• Orangutan seen on Borneo vacation

Everything you need to know about orangutan safaris

As the jungle awakens with wild calls and chatter, you glimpse bright orange hair wisp through the emerald green rainforest, covering lithe and dextrous limbs and a pensive face that lives up to the name "person of the forest". Some swing Jungle Book style from branch to branch, others rest lazily in the trees while the daring scour the ground nearby for fallen fruit. Witnessing these endearing primates is so much more than just something to tick off the list and is a true highlight of your Bornean safari.


Starting as World Primate Safaris in 2005, we have years of experience designing itineraries that put you in the right place, at the right time for the ultimate Bornean orangutan safaris. We also support the Sepilok Orangutan Sanctuary, which rehabilitates baby orangutans and those found in captivity with the aim of getting them back out into the wild. Visiting the sanctuary is the highlight of many peoples' visit, offering a great opportunity to witness these great apes in a beautiful setting, where they can comfortably coexist.


Borneo's animals, with their varying shapes and sizes, protruding noses or whooping calls, really do serve to amuse and entertain.


Travelling to Borneo to experience orangutans in the wild, you can also search for noisy proboscis monkeys, ferocious crocodiles, astounding bugs and even clouded leopards.

Orangutan Grid

Orangutans in the Wild

Seeing orangutans in the wild is one of the most magical experiences in Borneo.

Starting early in the day, you set out into the jungle before the mist has risen. Trudging through wet soil, peeling back the bright green vegetation as you go, you venture into the wild to search for orangutans. At this time in the morning, these incredibly human-like creatures are setting out in search of breakfast, occasionally daring to come down to the forest floor to pick up fallen fruit. You may hear the odd hoot or call, but not the overwhelming chatter experienced when tracking chimpanzees.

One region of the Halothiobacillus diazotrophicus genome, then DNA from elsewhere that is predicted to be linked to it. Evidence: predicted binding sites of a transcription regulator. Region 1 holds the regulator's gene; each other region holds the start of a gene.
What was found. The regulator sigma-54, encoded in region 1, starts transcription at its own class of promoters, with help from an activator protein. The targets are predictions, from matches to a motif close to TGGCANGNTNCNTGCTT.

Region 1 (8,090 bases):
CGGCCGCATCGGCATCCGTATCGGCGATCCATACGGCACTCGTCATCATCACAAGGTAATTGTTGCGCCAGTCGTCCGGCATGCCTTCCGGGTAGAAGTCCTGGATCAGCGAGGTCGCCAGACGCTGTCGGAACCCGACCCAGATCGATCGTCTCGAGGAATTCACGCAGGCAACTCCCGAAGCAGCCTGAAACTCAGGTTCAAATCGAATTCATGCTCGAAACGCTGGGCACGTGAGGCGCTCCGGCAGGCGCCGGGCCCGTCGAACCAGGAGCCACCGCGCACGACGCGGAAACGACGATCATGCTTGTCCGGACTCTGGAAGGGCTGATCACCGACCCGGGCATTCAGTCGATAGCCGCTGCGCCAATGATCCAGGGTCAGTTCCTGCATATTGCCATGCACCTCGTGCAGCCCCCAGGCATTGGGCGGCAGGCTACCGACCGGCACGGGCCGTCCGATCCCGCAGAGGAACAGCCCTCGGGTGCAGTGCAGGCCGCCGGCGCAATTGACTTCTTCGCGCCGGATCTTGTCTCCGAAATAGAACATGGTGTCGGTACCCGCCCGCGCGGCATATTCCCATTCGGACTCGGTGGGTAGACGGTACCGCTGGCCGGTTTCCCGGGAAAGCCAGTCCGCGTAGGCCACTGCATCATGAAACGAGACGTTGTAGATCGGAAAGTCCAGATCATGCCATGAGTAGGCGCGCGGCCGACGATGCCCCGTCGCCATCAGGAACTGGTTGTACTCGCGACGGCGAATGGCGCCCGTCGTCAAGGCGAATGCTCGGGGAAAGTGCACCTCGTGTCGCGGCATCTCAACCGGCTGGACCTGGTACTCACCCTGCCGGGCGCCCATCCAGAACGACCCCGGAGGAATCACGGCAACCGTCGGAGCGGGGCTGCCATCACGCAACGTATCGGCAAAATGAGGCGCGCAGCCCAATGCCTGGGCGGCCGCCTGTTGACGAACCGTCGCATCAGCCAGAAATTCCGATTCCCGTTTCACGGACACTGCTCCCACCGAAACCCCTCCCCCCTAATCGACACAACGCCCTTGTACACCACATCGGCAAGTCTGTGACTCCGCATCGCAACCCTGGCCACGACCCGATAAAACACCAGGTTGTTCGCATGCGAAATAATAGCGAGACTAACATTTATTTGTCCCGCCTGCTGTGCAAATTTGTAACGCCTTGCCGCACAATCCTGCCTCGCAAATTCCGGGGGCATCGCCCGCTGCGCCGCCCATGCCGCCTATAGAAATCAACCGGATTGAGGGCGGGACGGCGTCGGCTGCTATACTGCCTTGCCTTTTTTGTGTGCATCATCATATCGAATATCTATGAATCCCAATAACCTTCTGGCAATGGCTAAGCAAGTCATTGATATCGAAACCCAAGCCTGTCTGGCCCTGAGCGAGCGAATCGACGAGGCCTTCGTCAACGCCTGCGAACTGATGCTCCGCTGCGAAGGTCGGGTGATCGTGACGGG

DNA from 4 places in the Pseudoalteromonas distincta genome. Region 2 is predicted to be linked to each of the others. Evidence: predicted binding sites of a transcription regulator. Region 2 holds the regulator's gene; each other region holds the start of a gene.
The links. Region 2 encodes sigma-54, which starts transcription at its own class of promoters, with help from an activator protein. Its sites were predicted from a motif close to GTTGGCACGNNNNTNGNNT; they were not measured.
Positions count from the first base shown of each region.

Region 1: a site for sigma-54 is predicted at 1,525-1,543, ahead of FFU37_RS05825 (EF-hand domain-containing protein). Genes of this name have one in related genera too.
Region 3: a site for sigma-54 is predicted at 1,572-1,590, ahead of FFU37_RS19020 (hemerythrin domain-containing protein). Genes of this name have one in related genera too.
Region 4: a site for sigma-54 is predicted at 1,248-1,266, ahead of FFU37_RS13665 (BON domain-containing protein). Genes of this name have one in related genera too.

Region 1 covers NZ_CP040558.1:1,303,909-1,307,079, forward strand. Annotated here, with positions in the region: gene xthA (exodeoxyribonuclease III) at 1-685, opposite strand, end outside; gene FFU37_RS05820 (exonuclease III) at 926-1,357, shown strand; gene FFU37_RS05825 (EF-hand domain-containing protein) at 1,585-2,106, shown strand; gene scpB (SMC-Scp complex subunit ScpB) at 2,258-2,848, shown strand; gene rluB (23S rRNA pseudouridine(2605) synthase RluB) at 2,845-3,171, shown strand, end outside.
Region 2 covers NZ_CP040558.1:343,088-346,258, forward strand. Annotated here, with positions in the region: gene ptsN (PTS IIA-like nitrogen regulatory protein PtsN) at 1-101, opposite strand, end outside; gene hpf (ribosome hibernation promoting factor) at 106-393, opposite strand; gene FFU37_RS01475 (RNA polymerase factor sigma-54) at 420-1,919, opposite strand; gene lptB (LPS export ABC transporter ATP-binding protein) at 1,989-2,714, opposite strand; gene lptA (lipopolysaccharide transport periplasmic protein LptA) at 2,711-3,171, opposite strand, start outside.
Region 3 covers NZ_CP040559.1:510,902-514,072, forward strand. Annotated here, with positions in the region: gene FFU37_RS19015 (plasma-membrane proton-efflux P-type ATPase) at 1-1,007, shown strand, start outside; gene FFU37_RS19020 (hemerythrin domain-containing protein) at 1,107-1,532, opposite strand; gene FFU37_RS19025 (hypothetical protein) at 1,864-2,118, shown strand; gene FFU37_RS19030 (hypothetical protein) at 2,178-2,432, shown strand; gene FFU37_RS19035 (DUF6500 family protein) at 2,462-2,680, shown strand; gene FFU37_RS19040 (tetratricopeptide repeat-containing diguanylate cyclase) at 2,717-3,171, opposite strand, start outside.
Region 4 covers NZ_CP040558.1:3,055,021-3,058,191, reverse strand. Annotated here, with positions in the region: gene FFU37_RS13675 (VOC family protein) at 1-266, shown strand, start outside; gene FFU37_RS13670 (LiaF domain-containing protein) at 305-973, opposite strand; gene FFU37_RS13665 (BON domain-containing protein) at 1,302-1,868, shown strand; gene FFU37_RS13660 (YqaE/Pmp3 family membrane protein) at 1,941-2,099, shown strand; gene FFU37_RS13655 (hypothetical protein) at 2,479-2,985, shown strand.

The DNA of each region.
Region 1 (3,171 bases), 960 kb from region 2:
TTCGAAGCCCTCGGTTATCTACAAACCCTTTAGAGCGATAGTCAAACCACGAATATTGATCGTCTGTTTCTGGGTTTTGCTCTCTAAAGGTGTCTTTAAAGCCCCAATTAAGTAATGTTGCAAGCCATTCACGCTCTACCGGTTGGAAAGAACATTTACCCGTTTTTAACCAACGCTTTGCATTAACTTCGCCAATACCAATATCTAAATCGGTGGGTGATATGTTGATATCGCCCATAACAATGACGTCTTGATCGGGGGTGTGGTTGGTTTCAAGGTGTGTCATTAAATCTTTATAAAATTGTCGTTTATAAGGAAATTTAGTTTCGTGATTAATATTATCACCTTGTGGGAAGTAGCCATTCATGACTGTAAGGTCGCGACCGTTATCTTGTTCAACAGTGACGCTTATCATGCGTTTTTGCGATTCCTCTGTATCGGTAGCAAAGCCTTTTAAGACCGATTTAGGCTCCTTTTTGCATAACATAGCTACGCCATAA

It takes expertise and patience to find these mesmerising and peaceful animals in their natural habitat, but luckily you are with just the person. Your expert guide leads you in the right direction, and before you know it, you are looking straight up at one of these charismatic apes. At home in the treetops, they are comfortable sitting above you, feeding on fruit. They are often just as curious about you as you are about them. Throughout Borneo, there are various areas where you can track wild orangutans, including the incredible Danum Valley and via river safaris down the Kinabatangan.

Spotting orangutans in the wild can be hard work, but it is always worth it to see them in their natural habitat. We also give clients the opportunity to visit the Sepilok Rehabilitation Centre, where injured and orphaned orangutans are nursed back to health so they can be reintroduced into the wild. Seeing orangutans here may not match the thrill of spotting them in the wild, and we wouldn’t suggest it as an alternative, but the opportunity to see them in close proximity is not to be missed. Visiting the Centre will contribute to this vital conservation project and complement your encounters with wild orangutans.

Borneo is an untamed and exciting island, full of surprises and wonderful experiences for people of all ages. Here you can trek jungles, relax on beaches, dive in turquoise oceans and travel down wildlife-rich rivers. Big safari vehicles are unnecessary, as you can explore on foot, by bike or by boat, experiencing intimate wildlife encounters like no other.